Meta builds tool to stop the spread of ‘revenge porn’

Facebook’s parent company, Meta, has worked with the U.K.-based nonprofit Revenge Porn Helpline to build a tool that lets people prevent their intimate images from being uploaded to Facebook, Instagram and other participating platforms without their consent. The tool, which builds on a pilot program Facebook started in Australia in […]

Facebook’s parent company, Meta, has worked with the U.K.-based nonprofit Revenge Porn Helpline to build a tool that lets people prevent their intimate images from being uploaded to Facebook, Instagram and other participating platforms without their consent.

The tool, which builds on a pilot program Facebook started in Australia in 2017, launched Thursday. It allows people who are worried that their intimate photos or videos have been or could be shared online, for example by disgruntled ex-partners, to submit the images to a central, global website called StopNCII.org, which stands for “Stop Non-Consensual Intimate Images.” 

“It’s a massive step forward,” said Sophie Mortimer, the helpline’s manager. “The key for me is about putting this control over content back into the hands of people directly affected by this issue so they are not just left at the whims of a perpetrator threatening to share it.”

Karuna Nain, Meta’s director of global safety policy, said the company had shifted its approach to use an independent website to make it easier for other companies to use the system and to reduce the burden on the victims of image-based abuse to report content to “each and every platform.”

During the submission process, StopNCII.org gets consent and asks people to confirm that they are in an image. People can select material on their devices, including manipulated images, that depict them nude or nearly nude. The photos or the videos will then be converted into unique digital fingerprints known as “hashes,” which will be passed on to participating companies, starting with Facebook and Instagram. 

StopNCII.org, which was developed in consultation with 50 global partners specializing in image-based abuse, online safety and women’s rights, will not have access to or store copies of the original images. Instead, they will be converted to hashes in users’ browsers, and StopNCII.org will get only the hashed copies. 

Other large platforms have expressed an interest in joining the initiative, including social media companies, adult sites and message boards, Mortimer said, although they are not yet ready to announce their participation in the program.

“Having one system open to all parts of industry is critical,” she said. “We know this material doesn’t just get shared on one platform and it needs a much more joined-up approach.”

Each participating company would use hash-matching technology to check whether images matching the hashes had been uploaded to their platforms. If they were to detect matches, content moderators on the platforms would review the images to ensure that they violated their policies and that the tool had not been misused by someone submitting another kind of non-violating image. If platforms were to determine that the images or the videos violated their policies, they would delete all instances of them and block attempts to re-upload them.  

In Facebook’s 2017 pilot, images were reviewed by human moderators at the point of submission and converted into hashes, which attracted some criticism over privacy concerns in media reports.

Since the 2017 pilot, Facebook has developed further systems to combat NCII on the platform, NBC News reported in November 2019. However, at the time, the company’s head of safety, Antigone Davis, said more collaboration with other technology companies was needed to prevent people intent on sharing intimate images without the subjects’ consent from simply moving to another platform.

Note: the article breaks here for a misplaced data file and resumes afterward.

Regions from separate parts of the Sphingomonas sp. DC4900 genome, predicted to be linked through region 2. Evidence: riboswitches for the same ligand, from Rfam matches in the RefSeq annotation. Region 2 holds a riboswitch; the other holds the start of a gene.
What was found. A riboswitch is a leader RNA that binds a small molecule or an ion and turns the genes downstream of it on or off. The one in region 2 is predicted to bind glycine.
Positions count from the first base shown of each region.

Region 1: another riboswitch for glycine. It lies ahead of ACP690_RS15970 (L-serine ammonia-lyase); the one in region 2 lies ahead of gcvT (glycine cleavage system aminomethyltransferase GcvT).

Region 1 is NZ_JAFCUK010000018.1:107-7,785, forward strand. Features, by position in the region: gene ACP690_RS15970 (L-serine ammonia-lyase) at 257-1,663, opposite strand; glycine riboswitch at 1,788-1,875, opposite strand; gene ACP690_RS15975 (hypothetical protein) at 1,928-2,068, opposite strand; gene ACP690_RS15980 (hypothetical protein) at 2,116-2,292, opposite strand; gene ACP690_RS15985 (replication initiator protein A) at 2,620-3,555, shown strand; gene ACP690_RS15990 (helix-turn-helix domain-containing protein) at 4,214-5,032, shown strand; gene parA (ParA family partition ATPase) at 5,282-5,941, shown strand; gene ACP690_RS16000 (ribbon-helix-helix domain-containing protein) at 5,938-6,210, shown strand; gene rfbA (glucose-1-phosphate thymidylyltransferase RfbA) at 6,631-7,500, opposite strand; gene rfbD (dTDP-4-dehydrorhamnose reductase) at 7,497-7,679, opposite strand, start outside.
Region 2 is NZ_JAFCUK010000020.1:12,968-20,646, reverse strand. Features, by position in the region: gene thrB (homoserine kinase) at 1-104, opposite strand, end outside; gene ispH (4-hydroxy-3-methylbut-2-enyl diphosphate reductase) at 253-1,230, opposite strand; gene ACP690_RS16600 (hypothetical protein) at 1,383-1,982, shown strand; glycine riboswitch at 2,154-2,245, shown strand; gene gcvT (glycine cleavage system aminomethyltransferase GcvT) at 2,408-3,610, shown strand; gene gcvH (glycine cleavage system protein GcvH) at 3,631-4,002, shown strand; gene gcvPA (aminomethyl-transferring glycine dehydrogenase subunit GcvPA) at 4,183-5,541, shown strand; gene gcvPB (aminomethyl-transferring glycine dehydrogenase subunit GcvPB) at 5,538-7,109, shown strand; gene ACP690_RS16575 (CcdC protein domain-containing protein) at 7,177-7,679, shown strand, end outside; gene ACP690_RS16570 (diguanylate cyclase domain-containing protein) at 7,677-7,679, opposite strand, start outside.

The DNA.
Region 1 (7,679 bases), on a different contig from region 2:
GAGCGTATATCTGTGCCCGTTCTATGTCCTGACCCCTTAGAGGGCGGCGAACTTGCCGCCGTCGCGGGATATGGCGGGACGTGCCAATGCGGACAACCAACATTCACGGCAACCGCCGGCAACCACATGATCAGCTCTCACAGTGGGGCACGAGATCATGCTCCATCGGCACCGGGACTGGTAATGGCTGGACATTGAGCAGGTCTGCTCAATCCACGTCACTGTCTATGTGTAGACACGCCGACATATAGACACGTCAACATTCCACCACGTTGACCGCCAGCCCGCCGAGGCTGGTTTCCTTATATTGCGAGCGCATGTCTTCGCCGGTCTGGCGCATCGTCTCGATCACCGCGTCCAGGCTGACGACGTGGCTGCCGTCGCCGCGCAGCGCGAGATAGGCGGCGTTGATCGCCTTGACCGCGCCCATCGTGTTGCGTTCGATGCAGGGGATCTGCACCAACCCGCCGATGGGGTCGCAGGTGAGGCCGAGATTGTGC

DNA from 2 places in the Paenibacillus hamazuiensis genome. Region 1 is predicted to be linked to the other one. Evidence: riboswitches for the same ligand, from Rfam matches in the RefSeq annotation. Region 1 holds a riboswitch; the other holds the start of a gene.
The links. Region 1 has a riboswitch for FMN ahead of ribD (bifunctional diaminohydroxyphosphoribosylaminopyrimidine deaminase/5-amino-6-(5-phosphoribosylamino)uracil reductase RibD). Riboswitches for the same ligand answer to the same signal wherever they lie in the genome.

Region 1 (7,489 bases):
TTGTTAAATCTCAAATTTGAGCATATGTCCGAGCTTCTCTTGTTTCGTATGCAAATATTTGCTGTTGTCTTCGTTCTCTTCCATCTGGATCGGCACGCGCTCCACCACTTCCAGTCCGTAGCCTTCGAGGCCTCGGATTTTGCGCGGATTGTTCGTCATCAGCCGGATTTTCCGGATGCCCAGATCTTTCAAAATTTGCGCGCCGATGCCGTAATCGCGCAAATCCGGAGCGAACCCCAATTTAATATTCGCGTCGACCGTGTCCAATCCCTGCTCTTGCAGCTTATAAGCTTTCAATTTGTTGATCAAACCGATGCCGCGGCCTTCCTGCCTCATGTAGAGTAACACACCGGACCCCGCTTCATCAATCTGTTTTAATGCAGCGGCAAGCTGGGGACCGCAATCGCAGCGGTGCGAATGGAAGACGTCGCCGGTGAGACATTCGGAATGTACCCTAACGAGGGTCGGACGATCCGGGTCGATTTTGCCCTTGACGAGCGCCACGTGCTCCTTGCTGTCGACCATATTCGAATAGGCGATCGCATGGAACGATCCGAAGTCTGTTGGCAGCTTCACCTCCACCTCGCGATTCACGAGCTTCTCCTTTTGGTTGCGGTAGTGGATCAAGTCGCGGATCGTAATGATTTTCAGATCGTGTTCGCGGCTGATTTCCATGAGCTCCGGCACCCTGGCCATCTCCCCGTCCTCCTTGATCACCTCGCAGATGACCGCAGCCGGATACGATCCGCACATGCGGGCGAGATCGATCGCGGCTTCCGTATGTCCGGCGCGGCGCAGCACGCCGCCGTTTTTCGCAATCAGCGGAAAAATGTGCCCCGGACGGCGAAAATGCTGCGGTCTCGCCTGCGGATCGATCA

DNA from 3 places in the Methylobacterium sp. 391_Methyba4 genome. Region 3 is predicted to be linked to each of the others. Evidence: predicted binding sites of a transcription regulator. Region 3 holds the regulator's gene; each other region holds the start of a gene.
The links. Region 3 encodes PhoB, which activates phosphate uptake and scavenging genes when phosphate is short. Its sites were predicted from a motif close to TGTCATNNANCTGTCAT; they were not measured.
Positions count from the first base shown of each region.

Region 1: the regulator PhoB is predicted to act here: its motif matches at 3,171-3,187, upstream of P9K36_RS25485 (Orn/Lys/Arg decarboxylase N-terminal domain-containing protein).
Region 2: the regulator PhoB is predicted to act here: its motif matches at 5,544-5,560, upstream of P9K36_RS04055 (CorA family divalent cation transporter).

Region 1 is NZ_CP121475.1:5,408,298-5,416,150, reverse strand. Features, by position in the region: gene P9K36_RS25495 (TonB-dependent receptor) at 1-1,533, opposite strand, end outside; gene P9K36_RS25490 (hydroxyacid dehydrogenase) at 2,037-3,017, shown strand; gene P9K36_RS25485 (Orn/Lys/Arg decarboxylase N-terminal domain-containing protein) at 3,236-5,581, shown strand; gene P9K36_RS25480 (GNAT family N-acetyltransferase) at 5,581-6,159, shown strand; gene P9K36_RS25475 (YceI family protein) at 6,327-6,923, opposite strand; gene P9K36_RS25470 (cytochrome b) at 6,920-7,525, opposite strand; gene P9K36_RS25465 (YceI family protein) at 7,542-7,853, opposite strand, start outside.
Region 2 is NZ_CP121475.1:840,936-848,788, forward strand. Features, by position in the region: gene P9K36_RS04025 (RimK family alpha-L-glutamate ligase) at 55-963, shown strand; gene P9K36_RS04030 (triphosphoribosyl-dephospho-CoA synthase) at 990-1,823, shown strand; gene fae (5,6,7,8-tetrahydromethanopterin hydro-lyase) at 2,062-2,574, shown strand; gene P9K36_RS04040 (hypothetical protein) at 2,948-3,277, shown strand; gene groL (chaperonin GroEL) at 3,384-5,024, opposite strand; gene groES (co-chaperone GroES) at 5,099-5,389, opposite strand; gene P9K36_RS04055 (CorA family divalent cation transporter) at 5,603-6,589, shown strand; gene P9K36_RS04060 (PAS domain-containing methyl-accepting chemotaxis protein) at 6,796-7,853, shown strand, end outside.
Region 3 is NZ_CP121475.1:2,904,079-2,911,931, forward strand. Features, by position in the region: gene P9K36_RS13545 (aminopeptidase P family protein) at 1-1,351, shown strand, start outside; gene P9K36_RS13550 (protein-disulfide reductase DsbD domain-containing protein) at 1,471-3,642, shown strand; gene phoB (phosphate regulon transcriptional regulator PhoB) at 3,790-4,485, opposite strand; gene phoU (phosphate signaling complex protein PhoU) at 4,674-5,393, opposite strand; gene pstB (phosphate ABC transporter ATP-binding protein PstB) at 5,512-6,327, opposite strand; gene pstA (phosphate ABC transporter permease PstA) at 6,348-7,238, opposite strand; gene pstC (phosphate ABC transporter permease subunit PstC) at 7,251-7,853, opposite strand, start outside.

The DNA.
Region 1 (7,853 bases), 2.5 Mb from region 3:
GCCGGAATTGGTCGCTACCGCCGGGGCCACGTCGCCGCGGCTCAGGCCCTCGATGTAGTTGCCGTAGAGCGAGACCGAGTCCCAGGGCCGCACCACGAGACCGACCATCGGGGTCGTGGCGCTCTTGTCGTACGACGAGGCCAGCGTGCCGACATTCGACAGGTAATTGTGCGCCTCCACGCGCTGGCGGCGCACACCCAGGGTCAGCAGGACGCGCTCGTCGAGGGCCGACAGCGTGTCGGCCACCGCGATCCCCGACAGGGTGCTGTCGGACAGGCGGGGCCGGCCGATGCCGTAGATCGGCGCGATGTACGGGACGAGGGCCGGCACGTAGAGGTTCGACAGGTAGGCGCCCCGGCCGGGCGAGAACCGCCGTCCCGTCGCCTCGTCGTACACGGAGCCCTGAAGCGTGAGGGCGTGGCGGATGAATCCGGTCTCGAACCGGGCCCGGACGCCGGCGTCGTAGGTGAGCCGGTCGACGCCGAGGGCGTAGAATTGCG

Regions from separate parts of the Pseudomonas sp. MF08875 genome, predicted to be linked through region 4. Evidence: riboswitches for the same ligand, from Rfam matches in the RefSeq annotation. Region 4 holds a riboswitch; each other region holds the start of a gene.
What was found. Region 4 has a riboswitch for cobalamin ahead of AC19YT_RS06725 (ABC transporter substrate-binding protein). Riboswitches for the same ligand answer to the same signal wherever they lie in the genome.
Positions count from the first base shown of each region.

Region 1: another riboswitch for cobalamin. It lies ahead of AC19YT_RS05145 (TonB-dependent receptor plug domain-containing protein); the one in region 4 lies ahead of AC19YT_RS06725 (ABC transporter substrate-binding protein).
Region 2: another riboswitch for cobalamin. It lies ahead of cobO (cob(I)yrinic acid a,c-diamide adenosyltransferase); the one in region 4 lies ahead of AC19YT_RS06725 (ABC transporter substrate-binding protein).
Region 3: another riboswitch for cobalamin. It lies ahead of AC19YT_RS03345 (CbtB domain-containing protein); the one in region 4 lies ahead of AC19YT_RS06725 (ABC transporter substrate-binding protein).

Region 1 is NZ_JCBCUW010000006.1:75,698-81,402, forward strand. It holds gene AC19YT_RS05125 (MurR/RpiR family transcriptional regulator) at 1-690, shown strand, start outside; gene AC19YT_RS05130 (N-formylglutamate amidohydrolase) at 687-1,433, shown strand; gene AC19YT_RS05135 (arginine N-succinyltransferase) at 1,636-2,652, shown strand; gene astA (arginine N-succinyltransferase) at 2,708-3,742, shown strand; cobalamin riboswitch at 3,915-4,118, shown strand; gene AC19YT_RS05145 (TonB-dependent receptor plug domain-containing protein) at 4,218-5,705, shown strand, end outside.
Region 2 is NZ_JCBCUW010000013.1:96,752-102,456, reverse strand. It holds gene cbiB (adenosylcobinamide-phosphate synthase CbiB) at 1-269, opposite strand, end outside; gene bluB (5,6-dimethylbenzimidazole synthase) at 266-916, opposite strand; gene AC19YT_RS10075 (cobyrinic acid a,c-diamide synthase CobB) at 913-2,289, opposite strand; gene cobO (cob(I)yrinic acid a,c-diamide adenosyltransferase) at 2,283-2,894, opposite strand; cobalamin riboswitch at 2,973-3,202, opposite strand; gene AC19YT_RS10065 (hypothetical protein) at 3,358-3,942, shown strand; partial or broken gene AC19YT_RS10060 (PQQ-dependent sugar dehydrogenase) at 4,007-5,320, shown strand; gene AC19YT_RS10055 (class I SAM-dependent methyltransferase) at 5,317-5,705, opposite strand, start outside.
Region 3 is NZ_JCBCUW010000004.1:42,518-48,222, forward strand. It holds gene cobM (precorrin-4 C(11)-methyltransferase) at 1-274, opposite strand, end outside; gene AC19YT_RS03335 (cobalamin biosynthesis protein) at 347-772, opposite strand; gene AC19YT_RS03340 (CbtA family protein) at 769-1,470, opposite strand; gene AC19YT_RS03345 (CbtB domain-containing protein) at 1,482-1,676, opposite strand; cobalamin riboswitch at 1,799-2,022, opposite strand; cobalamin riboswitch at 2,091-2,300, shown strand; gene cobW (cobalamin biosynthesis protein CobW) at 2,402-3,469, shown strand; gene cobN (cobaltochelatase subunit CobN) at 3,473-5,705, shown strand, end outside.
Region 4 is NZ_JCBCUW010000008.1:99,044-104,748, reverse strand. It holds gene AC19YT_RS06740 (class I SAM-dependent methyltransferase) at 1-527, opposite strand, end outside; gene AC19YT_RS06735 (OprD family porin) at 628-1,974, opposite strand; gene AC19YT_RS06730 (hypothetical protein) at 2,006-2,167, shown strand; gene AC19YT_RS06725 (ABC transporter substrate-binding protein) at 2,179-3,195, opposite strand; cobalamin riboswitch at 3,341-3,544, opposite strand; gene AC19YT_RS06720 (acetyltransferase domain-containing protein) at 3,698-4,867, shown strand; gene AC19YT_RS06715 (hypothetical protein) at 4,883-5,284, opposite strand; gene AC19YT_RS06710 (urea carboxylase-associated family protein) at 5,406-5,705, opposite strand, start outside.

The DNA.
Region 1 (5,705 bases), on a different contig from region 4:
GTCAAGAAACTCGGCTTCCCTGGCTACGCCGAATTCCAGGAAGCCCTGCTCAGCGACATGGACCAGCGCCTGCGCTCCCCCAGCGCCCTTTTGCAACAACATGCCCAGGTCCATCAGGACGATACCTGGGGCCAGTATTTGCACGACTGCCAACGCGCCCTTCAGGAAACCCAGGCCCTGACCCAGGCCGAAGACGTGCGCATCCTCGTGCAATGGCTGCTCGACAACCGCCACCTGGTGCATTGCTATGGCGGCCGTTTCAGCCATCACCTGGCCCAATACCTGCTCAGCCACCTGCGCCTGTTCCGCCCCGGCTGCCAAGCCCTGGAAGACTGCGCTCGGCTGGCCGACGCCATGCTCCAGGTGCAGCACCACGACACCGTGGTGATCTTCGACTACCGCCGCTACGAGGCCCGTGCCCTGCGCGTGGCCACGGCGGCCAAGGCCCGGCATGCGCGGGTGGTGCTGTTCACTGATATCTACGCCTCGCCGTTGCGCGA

“It’s important that Facebook and industry recognize that they can’t be at the front of this,” Mortimer said, noting that the technology industry’s reputation when it comes to “privacy and people’s data is not what they’d like it to be.”

“A hash bank needs to be held independently in a neutral space, and we have a lot of public trust and long-standing track record of helping people affected by the sharing of intimate images without consent,” she said.

Mortimer said she applauded the fact that Meta recognized the problem and was “prepared to put in the funding and expertise” to create the tool and then “step away.”

People who submit material to the platform can also track their cases in real time and withdraw their participation at any point. 

“You can see that your hashes have been uploaded and when there’s been a match with a partner platform,” Mortimer said. “Sometimes clients may want the images taken down but don’t want to know the numbers, but others need to obsessively know about every removal.”

Meta and the Revenge Porn Helpline recognized that people could abuse the system by submitting non-violating images just to get pictures taken down. But Mortimer said the review process by human content moderators should mean that non-violating images would remain on the platform.

Nain, of Meta, also flagged that the system can detect only exact image matches, so if people have “very egregious intentions,” they can make small changes to images or videos to evade detection, creating a frustrating game of whack-a-mole for the subjects of the images.

“There’s a lot we will have to watch. How can we make the system even more victim-centric? Our work doesn’t end here,” Nain said. 

Although the tool is supported by 50 global partners, it will be available only in English at launch.

https://www.nbcnews.com/tech/social-media/meta-builds-tool-stop-spread-revenge-porn-rcna7231

Christin Hakim

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